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Criticisms from Amazon, eBay, Etsy and Alibaba before an Australian congressional hearing has convinced key politicians to rethink a goods and services tax, making Senate passage unlikely.
If it were to pass, the bill would introduce an rare approach effective from July 1, requiring online marketplaces to collect and remit GST on low-value goods sold into Australia via their sites.
The same obligation would be directly imposed on overseas suppliers of low-value goods if they have Australian revenue of at least A$75,000 ($56,511), while eliminating the goods and services tax exemption for imported goods worth less than A$1,000.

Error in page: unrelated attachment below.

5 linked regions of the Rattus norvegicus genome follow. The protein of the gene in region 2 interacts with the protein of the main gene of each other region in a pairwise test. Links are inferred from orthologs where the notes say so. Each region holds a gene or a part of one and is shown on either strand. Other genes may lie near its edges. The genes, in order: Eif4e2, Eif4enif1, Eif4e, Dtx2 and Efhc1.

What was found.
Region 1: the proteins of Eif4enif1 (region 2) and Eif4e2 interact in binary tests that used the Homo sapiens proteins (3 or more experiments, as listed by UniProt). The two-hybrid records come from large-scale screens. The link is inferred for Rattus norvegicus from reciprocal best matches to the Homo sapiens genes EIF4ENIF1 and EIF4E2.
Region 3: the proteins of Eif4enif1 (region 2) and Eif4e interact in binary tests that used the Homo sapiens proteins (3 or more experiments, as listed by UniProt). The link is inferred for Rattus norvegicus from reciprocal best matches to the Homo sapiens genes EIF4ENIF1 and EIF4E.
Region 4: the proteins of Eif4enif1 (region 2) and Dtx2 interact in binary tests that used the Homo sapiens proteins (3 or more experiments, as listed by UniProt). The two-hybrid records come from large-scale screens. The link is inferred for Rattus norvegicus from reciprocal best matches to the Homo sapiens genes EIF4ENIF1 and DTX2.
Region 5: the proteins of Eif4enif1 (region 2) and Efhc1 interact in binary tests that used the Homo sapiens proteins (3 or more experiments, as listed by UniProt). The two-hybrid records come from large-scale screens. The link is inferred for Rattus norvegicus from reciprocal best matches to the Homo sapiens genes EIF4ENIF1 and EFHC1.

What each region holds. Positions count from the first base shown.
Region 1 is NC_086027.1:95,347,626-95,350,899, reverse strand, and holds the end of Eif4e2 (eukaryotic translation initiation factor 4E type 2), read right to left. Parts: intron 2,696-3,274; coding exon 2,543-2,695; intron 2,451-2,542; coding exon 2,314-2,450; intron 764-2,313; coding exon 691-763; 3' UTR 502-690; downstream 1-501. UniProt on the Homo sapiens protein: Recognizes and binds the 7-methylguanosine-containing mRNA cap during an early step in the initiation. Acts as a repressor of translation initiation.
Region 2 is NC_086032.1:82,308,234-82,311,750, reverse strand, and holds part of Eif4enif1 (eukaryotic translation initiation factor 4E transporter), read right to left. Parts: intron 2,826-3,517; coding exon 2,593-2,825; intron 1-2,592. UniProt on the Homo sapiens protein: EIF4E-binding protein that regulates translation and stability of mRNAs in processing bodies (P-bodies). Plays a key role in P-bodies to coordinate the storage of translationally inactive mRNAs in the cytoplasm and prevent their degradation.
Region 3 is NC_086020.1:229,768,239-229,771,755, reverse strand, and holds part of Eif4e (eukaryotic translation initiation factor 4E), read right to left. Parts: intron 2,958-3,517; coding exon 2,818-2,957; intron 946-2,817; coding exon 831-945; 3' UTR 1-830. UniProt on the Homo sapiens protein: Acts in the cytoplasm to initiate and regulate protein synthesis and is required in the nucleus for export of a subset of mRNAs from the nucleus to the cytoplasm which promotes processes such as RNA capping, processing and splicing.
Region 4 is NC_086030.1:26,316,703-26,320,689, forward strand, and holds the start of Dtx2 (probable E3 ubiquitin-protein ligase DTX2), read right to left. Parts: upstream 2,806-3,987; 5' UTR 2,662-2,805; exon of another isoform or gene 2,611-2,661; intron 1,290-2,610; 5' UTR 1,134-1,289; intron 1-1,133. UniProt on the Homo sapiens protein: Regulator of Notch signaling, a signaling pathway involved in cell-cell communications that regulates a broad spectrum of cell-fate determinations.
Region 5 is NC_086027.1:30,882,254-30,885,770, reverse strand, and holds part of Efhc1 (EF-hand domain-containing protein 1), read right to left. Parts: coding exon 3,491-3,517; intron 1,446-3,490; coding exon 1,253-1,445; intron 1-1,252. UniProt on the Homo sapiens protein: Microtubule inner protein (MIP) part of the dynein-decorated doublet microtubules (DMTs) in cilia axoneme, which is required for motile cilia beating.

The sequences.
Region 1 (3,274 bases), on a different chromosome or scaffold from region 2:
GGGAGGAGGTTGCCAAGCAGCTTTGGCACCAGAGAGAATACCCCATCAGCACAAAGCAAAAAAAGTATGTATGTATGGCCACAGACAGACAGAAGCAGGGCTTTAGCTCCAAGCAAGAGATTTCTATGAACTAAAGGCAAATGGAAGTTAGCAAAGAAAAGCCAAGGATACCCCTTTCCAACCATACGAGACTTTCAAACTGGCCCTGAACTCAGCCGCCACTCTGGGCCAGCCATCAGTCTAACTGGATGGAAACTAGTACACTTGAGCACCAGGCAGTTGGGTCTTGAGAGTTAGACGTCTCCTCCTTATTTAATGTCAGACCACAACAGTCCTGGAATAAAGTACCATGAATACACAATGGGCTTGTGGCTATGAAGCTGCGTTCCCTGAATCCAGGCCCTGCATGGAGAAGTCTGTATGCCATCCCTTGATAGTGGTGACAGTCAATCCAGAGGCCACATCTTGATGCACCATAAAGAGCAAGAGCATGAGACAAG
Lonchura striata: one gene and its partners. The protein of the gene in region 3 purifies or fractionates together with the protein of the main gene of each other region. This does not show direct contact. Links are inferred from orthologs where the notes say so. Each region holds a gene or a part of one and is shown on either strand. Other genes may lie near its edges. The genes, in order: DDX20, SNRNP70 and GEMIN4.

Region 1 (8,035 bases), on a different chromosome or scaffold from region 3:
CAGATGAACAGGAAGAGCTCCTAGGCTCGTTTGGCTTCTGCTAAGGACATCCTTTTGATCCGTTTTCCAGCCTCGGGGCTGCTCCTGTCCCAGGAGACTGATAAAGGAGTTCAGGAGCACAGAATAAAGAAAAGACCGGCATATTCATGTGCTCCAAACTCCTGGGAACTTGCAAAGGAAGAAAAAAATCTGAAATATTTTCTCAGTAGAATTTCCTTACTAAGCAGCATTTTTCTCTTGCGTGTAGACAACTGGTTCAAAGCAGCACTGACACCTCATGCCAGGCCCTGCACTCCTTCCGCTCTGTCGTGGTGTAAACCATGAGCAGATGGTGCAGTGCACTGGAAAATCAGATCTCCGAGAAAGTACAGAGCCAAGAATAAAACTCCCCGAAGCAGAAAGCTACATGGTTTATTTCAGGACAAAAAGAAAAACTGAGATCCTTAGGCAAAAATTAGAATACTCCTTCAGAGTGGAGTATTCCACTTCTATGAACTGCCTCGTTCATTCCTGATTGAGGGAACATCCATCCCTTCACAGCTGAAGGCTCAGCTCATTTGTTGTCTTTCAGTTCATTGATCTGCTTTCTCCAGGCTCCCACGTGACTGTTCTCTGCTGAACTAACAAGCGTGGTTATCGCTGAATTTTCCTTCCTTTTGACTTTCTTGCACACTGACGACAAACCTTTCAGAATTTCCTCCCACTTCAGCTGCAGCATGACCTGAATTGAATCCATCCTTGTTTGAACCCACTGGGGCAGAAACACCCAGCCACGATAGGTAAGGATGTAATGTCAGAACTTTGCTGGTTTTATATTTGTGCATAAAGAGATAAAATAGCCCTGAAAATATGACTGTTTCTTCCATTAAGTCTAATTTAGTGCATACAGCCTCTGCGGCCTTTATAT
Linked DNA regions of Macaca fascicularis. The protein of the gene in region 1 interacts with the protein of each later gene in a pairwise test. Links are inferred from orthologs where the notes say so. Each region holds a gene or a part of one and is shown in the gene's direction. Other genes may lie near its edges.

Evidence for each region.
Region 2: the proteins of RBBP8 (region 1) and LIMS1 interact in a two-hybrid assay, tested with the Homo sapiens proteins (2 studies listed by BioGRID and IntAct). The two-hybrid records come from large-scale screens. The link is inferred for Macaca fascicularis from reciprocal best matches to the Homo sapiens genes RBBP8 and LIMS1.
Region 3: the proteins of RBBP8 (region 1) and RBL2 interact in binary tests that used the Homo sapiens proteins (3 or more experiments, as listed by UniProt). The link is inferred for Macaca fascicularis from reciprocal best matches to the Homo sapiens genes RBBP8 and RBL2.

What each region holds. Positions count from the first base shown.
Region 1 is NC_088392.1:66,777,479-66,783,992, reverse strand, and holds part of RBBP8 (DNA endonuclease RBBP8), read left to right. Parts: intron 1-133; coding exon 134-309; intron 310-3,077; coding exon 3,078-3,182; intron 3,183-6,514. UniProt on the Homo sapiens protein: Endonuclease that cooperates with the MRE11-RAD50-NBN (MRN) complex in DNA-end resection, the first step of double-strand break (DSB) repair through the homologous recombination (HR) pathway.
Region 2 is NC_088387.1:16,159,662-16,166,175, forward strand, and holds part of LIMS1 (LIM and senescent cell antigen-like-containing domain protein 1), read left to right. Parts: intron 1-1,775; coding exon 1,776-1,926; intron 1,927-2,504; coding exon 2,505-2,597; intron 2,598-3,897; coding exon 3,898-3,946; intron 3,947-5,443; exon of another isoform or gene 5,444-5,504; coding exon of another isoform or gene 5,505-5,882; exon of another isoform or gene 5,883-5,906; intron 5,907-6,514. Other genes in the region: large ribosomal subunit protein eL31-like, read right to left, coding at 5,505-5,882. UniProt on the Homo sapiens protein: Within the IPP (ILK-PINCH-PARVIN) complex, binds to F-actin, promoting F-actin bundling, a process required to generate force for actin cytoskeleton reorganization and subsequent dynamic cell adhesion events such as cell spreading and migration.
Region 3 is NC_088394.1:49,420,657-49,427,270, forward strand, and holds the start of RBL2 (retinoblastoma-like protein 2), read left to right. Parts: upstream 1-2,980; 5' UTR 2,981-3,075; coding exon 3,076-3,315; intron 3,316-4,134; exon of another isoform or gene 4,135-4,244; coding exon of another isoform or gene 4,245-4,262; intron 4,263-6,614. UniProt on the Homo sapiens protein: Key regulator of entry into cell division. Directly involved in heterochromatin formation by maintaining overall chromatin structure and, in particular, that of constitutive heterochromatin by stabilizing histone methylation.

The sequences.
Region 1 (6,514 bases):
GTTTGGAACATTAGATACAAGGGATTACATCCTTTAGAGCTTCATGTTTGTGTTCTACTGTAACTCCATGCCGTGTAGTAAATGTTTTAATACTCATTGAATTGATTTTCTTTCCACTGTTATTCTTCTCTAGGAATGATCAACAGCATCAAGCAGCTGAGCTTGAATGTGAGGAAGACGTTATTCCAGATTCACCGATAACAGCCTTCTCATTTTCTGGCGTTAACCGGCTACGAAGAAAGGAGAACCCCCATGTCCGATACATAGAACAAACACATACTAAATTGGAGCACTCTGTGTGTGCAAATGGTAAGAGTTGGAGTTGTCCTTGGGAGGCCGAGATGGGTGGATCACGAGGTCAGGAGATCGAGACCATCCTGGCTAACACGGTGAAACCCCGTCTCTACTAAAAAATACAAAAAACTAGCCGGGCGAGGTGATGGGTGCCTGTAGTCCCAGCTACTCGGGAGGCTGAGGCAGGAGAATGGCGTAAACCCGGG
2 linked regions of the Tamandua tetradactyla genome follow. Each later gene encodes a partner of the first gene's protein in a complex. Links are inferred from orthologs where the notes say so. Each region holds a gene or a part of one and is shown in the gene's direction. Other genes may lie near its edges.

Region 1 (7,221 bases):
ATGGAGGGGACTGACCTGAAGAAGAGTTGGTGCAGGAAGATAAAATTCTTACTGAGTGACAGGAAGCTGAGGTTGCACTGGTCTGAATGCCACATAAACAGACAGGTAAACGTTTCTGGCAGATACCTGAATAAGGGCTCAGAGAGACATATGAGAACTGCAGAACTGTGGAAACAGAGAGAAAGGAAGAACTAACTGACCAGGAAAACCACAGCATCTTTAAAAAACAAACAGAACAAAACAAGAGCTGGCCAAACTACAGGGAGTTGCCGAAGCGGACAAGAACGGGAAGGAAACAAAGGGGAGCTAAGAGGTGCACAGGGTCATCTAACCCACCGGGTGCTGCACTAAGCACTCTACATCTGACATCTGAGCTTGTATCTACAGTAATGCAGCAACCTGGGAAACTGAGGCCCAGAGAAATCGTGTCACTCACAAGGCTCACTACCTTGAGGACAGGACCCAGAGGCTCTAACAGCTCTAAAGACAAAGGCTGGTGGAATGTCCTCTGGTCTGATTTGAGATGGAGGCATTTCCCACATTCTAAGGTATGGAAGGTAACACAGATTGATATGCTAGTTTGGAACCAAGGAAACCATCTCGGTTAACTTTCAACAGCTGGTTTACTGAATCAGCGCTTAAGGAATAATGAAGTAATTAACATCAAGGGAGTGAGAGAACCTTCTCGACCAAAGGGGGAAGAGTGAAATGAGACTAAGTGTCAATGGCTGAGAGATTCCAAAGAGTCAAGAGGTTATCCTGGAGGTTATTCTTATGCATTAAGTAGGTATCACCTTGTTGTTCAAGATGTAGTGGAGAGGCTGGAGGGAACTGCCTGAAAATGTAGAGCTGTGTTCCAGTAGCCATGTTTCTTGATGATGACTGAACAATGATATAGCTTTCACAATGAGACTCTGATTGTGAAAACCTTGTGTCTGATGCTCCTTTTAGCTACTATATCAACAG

Giving evidence before an April 21 public hearing for the Senate Economics Committee’s inquiry into the bill, Jooman Park, managing director and vice president for eBay in Australia and New Zealand, told politicians that “we are not sure if we can build tax collection capabilities.”
“If the legislation passes as is, while we have no tax collection capabilities, it will force marketplaces like eBay to prevent Australian buyers from purchasing from foreign sellers, because we do not want to violate the law,” Park said.
Commenting on the prospect of collecting GST from the many thousands of companies that use its platform, Amazon’s director of global trade services, Kevin Willis, said “there has never been a tax of this magnitude.”